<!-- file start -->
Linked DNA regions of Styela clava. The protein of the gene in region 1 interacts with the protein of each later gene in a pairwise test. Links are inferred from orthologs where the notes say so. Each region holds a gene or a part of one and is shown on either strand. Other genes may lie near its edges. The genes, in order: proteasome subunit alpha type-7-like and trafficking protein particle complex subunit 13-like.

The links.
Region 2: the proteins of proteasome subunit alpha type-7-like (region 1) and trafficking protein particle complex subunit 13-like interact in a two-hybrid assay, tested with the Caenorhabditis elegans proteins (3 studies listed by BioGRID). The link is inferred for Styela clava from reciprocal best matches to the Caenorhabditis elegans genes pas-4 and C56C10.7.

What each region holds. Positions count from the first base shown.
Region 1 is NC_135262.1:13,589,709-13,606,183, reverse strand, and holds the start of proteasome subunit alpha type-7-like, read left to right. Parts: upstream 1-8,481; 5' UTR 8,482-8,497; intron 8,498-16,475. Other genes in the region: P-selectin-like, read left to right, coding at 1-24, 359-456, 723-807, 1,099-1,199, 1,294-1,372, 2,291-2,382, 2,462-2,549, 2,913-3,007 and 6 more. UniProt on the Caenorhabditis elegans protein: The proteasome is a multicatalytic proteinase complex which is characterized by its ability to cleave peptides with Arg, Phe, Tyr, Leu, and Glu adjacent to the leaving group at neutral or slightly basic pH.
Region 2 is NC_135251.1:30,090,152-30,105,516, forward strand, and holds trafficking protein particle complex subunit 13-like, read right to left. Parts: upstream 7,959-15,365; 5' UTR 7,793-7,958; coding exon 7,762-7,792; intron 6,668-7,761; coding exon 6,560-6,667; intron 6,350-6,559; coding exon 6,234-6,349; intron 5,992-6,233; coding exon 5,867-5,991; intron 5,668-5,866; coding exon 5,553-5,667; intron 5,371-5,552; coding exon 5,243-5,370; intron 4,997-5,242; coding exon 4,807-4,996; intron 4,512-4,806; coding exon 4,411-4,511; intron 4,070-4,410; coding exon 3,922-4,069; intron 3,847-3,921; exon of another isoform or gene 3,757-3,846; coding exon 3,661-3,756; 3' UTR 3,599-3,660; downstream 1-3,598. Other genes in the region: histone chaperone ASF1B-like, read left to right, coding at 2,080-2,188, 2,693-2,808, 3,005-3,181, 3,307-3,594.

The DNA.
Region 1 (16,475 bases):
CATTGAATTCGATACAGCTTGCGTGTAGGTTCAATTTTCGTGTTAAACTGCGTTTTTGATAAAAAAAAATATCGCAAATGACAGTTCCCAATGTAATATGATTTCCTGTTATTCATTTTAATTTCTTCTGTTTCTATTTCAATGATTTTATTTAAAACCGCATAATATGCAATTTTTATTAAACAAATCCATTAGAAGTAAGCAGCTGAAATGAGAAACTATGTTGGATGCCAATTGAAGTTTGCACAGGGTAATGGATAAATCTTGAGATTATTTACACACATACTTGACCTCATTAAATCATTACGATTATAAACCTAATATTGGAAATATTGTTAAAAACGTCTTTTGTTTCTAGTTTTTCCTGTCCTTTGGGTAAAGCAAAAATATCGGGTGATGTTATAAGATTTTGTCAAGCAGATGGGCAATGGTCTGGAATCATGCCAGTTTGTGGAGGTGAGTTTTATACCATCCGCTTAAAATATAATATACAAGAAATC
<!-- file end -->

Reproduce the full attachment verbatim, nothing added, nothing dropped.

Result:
Linked DNA regions of Styela clava. The protein of the gene in region 1 interacts with the protein of each later gene in a pairwise test. Links are inferred from orthologs where the notes say so. Each region holds a gene or a part of one and is shown on either strand. Other genes may lie near its edges. The genes, in order: proteasome subunit alpha type-7-like and trafficking protein particle complex subunit 13-like.

The links.
Region 2: the proteins of proteasome subunit alpha type-7-like (region 1) and trafficking protein particle complex subunit 13-like interact in a two-hybrid assay, tested with the Caenorhabditis elegans proteins (3 studies listed by BioGRID). The link is inferred for Styela clava from reciprocal best matches to the Caenorhabditis elegans genes pas-4 and C56C10.7.

What each region holds. Positions count from the first base shown.
Region 1 is NC_135262.1:13,589,709-13,606,183, reverse strand, and holds the start of proteasome subunit alpha type-7-like, read left to right. Parts: upstream 1-8,481; 5' UTR 8,482-8,497; intron 8,498-16,475. Other genes in the region: P-selectin-like, read left to right, coding at 1-24, 359-456, 723-807, 1,099-1,199, 1,294-1,372, 2,291-2,382, 2,462-2,549, 2,913-3,007 and 6 more. UniProt on the Caenorhabditis elegans protein: The proteasome is a multicatalytic proteinase complex which is characterized by its ability to cleave peptides with Arg, Phe, Tyr, Leu, and Glu adjacent to the leaving group at neutral or slightly basic pH.
Region 2 is NC_135251.1:30,090,152-30,105,516, forward strand, and holds trafficking protein particle complex subunit 13-like, read right to left. Parts: upstream 7,959-15,365; 5' UTR 7,793-7,958; coding exon 7,762-7,792; intron 6,668-7,761; coding exon 6,560-6,667; intron 6,350-6,559; coding exon 6,234-6,349; intron 5,992-6,233; coding exon 5,867-5,991; intron 5,668-5,866; coding exon 5,553-5,667; intron 5,371-5,552; coding exon 5,243-5,370; intron 4,997-5,242; coding exon 4,807-4,996; intron 4,512-4,806; coding exon 4,411-4,511; intron 4,070-4,410; coding exon 3,922-4,069; intron 3,847-3,921; exon of another isoform or gene 3,757-3,846; coding exon 3,661-3,756; 3' UTR 3,599-3,660; downstream 1-3,598. Other genes in the region: histone chaperone ASF1B-like, read left to right, coding at 2,080-2,188, 2,693-2,808, 3,005-3,181, 3,307-3,594.

The DNA.
Region 1 (16,475 bases):
CATTGAATTCGATACAGCTTGCGTGTAGGTTCAATTTTCGTGTTAAACTGCGTTTTTGATAAAAAAAAATATCGCAAATGACAGTTCCCAATGTAATATGATTTCCTGTTATTCATTTTAATTTCTTCTGTTTCTATTTCAATGATTTTATTTAAAACCGCATAATATGCAATTTTTATTAAACAAATCCATTAGAAGTAAGCAGCTGAAATGAGAAACTATGTTGGATGCCAATTGAAGTTTGCACAGGGTAATGGATAAATCTTGAGATTATTTACACACATACTTGACCTCATTAAATCATTACGATTATAAACCTAATATTGGAAATATTGTTAAAAACGTCTTTTGTTTCTAGTTTTTCCTGTCCTTTGGGTAAAGCAAAAATATCGGGTGATGTTATAAGATTTTGTCAAGCAGATGGGCAATGGTCTGGAATCATGCCAGTTTGTGGAGGTGAGTTTTATACCATCCGCTTAAAATATAATATACAAGAAATC